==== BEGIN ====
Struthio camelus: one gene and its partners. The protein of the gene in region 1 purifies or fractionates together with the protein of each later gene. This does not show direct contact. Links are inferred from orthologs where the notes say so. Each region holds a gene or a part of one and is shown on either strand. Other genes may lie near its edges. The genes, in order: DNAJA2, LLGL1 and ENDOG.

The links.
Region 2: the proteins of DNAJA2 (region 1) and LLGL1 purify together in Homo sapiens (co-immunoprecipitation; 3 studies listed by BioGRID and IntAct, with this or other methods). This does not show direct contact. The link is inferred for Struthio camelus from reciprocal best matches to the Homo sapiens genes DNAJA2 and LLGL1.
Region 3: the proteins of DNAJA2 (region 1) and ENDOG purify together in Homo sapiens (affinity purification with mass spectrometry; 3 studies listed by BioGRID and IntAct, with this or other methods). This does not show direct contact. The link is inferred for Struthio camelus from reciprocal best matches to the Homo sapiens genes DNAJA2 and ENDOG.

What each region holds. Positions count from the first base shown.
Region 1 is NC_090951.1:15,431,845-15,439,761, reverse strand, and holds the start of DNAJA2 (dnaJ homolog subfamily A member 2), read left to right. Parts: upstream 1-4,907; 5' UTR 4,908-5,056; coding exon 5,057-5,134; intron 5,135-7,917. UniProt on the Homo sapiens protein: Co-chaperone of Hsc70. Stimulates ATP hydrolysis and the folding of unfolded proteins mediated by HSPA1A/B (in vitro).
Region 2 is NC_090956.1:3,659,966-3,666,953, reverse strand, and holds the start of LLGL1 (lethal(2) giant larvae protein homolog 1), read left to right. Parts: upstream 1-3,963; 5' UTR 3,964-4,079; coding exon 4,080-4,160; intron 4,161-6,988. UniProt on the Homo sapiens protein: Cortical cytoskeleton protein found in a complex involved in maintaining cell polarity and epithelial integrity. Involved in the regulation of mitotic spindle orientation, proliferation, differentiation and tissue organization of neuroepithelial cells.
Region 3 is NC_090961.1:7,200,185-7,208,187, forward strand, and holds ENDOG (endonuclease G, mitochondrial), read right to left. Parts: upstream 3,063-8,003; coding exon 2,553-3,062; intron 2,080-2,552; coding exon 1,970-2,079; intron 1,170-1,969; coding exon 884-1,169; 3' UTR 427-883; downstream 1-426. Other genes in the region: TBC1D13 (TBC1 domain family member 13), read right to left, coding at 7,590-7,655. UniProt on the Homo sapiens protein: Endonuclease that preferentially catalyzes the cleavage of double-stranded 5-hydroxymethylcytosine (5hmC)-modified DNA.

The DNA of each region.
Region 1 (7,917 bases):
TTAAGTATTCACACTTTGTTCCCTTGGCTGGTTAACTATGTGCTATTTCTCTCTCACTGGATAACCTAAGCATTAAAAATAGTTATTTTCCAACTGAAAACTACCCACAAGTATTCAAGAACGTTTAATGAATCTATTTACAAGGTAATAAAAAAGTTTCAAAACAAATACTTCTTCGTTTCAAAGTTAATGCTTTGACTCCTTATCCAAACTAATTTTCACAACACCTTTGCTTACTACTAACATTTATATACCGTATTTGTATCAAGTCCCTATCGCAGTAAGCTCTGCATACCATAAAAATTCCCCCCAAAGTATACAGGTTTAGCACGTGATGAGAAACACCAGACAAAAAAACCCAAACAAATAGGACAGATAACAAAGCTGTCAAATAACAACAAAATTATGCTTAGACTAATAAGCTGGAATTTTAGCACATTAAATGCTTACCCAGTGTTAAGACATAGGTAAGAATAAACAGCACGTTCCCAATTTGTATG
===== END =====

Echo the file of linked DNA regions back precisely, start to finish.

Struthio camelus: one gene and its partners. The protein of the gene in region 1 purifies or fractionates together with the protein of each later gene. This does not show direct contact. Links are inferred from orthologs where the notes say so. Each region holds a gene or a part of one and is shown on either strand. Other genes may lie near its edges. The genes, in order: DNAJA2, LLGL1 and ENDOG.

The links.
Region 2: the proteins of DNAJA2 (region 1) and LLGL1 purify together in Homo sapiens (co-immunoprecipitation; 3 studies listed by BioGRID and IntAct, with this or other methods). This does not show direct contact. The link is inferred for Struthio camelus from reciprocal best matches to the Homo sapiens genes DNAJA2 and LLGL1.
Region 3: the proteins of DNAJA2 (region 1) and ENDOG purify together in Homo sapiens (affinity purification with mass spectrometry; 3 studies listed by BioGRID and IntAct, with this or other methods). This does not show direct contact. The link is inferred for Struthio camelus from reciprocal best matches to the Homo sapiens genes DNAJA2 and ENDOG.

What each region holds. Positions count from the first base shown.
Region 1 is NC_090951.1:15,431,845-15,439,761, reverse strand, and holds the start of DNAJA2 (dnaJ homolog subfamily A member 2), read left to right. Parts: upstream 1-4,907; 5' UTR 4,908-5,056; coding exon 5,057-5,134; intron 5,135-7,917. UniProt on the Homo sapiens protein: Co-chaperone of Hsc70. Stimulates ATP hydrolysis and the folding of unfolded proteins mediated by HSPA1A/B (in vitro).
Region 2 is NC_090956.1:3,659,966-3,666,953, reverse strand, and holds the start of LLGL1 (lethal(2) giant larvae protein homolog 1), read left to right. Parts: upstream 1-3,963; 5' UTR 3,964-4,079; coding exon 4,080-4,160; intron 4,161-6,988. UniProt on the Homo sapiens protein: Cortical cytoskeleton protein found in a complex involved in maintaining cell polarity and epithelial integrity. Involved in the regulation of mitotic spindle orientation, proliferation, differentiation and tissue organization of neuroepithelial cells.
Region 3 is NC_090961.1:7,200,185-7,208,187, forward strand, and holds ENDOG (endonuclease G, mitochondrial), read right to left. Parts: upstream 3,063-8,003; coding exon 2,553-3,062; intron 2,080-2,552; coding exon 1,970-2,079; intron 1,170-1,969; coding exon 884-1,169; 3' UTR 427-883; downstream 1-426. Other genes in the region: TBC1D13 (TBC1 domain family member 13), read right to left, coding at 7,590-7,655. UniProt on the Homo sapiens protein: Endonuclease that preferentially catalyzes the cleavage of double-stranded 5-hydroxymethylcytosine (5hmC)-modified DNA.

The DNA of each region.
Region 1 (7,917 bases):
TTAAGTATTCACACTTTGTTCCCTTGGCTGGTTAACTATGTGCTATTTCTCTCTCACTGGATAACCTAAGCATTAAAAATAGTTATTTTCCAACTGAAAACTACCCACAAGTATTCAAGAACGTTTAATGAATCTATTTACAAGGTAATAAAAAAGTTTCAAAACAAATACTTCTTCGTTTCAAAGTTAATGCTTTGACTCCTTATCCAAACTAATTTTCACAACACCTTTGCTTACTACTAACATTTATATACCGTATTTGTATCAAGTCCCTATCGCAGTAAGCTCTGCATACCATAAAAATTCCCCCCAAAGTATACAGGTTTAGCACGTGATGAGAAACACCAGACAAAAAAACCCAAACAAATAGGACAGATAACAAAGCTGTCAAATAACAACAAAATTATGCTTAGACTAATAAGCTGGAATTTTAGCACATTAAATGCTTACCCAGTGTTAAGACATAGGTAAGAATAAACAGCACGTTCCCAATTTGTATG